The tickets are booked and the conference passes are paid for. Congratulations, you are attending the next big affiliate conference. What to expect? Lots of speeches and talks from industry professionals, meeting dozens of new people and some good parties too!
With the number of shows hosted in affiliate marketing, the odds are pretty high that you’ve already attended one or two and even have a short list of tips and tricks of your own to make the most out of your conference experience. However, if that is not the case or if you are just interested in switching up your conference tactics we’ve got some tips for you as well.
Agenda(and the hidden agenda)
Closer to the show the official agenda will be launched. This usually includes conference events, keynote speakers and the opening of the market. The official agenda is great for seeing the overall public plan and theme of the conference and is absolutely worth reviewing. However, what you should really be focusing on is the more private and exclusive events surrounding the conference. Privately hosted parties, drinks and meet-ups are the best. Ask your AM’s and people you meet at the show about their afterhours plans. Network; find the right parties where you can get introduced to the right people.
Everyone “knows” this and still there always seems to be way too big of a line to pick up badges the day of the conference. You don’t want to be the person stuck in line while everyone else is already having their coffee and business talks at the conference. Often there is an option to register the day before and it’s totally worth the effort of going there to get it over with. Being early out on the show floor is definitely a better use of your time then standing is a long line. Also, who likes long lines?!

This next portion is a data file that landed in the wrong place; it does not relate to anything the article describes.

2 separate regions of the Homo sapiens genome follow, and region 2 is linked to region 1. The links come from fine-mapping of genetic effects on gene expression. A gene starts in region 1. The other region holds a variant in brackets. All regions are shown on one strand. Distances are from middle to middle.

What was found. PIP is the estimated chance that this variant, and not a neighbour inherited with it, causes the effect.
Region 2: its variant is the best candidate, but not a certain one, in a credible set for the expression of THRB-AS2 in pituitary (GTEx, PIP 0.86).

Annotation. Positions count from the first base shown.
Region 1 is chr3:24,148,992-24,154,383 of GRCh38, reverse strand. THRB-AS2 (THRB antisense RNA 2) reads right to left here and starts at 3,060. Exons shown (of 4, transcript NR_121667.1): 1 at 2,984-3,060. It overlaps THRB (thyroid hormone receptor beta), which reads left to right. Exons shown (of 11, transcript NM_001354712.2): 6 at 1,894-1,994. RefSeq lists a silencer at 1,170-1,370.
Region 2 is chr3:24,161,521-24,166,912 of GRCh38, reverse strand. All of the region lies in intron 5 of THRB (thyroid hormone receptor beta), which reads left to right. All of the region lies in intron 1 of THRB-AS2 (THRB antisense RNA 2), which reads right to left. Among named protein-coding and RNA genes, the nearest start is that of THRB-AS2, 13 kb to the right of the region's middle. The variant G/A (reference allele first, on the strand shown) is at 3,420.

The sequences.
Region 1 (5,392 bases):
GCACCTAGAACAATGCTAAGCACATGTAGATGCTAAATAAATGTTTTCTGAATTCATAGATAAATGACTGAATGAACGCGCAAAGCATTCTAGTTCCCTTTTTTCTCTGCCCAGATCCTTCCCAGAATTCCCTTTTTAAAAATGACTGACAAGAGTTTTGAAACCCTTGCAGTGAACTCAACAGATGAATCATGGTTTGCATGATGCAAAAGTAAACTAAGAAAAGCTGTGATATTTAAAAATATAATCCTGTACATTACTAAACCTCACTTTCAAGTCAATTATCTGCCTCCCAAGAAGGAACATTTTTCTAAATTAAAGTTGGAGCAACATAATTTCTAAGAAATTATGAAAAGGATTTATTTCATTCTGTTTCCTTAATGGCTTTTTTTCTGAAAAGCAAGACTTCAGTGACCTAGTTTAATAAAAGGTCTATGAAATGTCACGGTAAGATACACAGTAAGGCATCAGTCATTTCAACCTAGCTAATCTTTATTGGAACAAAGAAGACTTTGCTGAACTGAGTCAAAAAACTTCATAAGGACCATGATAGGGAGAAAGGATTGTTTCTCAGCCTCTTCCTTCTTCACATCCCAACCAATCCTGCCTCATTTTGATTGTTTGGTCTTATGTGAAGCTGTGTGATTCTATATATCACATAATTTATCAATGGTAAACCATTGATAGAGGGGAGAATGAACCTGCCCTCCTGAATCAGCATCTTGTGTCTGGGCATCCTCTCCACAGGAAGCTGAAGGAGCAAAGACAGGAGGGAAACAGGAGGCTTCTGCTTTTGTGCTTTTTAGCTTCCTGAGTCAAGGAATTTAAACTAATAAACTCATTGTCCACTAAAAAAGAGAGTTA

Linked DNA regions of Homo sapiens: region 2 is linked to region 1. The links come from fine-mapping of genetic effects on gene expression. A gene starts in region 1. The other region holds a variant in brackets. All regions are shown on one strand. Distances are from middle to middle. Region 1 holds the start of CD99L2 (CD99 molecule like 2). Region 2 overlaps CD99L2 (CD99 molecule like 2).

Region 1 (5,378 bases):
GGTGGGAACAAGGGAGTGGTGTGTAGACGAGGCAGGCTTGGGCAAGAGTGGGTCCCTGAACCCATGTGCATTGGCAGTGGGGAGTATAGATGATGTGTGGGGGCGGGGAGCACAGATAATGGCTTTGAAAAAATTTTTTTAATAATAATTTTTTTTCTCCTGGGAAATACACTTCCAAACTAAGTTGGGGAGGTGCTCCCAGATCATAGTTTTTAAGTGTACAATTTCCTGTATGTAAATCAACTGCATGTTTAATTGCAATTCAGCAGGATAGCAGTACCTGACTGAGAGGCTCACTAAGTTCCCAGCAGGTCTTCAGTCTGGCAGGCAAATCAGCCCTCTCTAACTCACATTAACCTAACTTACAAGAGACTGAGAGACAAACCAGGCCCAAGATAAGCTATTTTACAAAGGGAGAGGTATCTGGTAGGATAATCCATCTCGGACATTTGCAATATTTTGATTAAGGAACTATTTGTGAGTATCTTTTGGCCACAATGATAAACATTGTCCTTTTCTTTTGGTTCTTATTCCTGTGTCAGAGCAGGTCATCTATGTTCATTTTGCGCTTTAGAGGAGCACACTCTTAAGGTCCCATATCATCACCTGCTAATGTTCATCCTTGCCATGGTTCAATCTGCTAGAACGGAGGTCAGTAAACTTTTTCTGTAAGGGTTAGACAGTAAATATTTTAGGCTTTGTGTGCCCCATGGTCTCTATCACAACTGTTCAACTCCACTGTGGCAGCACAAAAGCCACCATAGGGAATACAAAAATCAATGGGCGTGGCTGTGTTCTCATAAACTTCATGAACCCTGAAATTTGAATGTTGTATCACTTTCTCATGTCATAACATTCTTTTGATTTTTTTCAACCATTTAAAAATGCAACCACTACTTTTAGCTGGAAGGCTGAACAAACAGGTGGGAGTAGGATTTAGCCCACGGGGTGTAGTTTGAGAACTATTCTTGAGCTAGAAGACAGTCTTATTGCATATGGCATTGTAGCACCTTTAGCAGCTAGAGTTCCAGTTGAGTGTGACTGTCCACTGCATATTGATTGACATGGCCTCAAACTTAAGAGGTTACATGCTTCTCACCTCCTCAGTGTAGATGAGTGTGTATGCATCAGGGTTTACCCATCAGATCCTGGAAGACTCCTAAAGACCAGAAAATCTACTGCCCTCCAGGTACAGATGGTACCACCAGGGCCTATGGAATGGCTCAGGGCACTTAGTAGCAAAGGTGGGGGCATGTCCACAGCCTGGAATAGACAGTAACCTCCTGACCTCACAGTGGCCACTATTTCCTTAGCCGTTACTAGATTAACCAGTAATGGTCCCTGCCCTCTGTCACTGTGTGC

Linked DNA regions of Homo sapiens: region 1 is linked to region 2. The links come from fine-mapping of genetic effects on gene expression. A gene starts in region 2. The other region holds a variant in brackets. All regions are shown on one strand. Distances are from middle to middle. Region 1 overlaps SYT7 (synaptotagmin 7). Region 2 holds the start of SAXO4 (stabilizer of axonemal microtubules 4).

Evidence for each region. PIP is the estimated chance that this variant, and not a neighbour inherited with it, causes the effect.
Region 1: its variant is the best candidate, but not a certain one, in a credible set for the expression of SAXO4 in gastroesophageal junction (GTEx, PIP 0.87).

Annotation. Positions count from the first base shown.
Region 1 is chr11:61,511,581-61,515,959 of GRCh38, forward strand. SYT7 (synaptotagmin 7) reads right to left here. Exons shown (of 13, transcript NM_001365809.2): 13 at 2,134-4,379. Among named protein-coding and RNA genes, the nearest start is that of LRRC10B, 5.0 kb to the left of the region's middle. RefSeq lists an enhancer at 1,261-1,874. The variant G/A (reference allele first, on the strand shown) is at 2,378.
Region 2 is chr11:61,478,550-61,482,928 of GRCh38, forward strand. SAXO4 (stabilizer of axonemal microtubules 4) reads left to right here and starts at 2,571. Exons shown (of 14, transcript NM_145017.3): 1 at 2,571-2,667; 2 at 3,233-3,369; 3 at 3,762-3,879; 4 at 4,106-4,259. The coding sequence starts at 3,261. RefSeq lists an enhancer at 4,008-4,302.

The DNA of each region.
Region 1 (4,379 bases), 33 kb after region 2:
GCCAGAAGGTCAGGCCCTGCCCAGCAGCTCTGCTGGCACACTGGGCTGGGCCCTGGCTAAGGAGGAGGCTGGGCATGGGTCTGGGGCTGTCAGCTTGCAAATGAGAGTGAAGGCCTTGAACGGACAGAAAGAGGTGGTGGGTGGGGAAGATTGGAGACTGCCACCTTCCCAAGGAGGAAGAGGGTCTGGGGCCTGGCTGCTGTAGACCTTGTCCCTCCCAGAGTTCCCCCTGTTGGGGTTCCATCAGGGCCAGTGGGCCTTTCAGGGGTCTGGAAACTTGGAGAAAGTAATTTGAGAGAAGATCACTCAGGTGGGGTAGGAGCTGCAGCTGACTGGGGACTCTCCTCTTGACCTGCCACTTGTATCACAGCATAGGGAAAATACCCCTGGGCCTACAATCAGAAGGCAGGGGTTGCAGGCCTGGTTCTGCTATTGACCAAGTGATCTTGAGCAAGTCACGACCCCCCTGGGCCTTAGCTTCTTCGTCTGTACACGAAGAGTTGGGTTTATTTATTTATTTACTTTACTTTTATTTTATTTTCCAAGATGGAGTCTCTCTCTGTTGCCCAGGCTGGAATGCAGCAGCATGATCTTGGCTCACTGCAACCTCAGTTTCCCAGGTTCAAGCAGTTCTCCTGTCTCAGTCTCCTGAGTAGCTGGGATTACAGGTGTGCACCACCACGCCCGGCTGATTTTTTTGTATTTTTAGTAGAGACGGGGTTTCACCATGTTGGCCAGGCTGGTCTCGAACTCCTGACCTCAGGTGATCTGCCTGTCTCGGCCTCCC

Keep it organised
While at the conference a massive amount of information will be dumped at you. There will be swarms of coming your way and not all of it will be valuable. During short chats, long meetings, happy hours and even club sessions you will gather names, notes and business cards. In this whirlwind of information it’s often difficult to link that contact or business card with the conversation you had the night before. This can lead to missed opportunities; especially if is hinges on a priority or maybe time sensitive.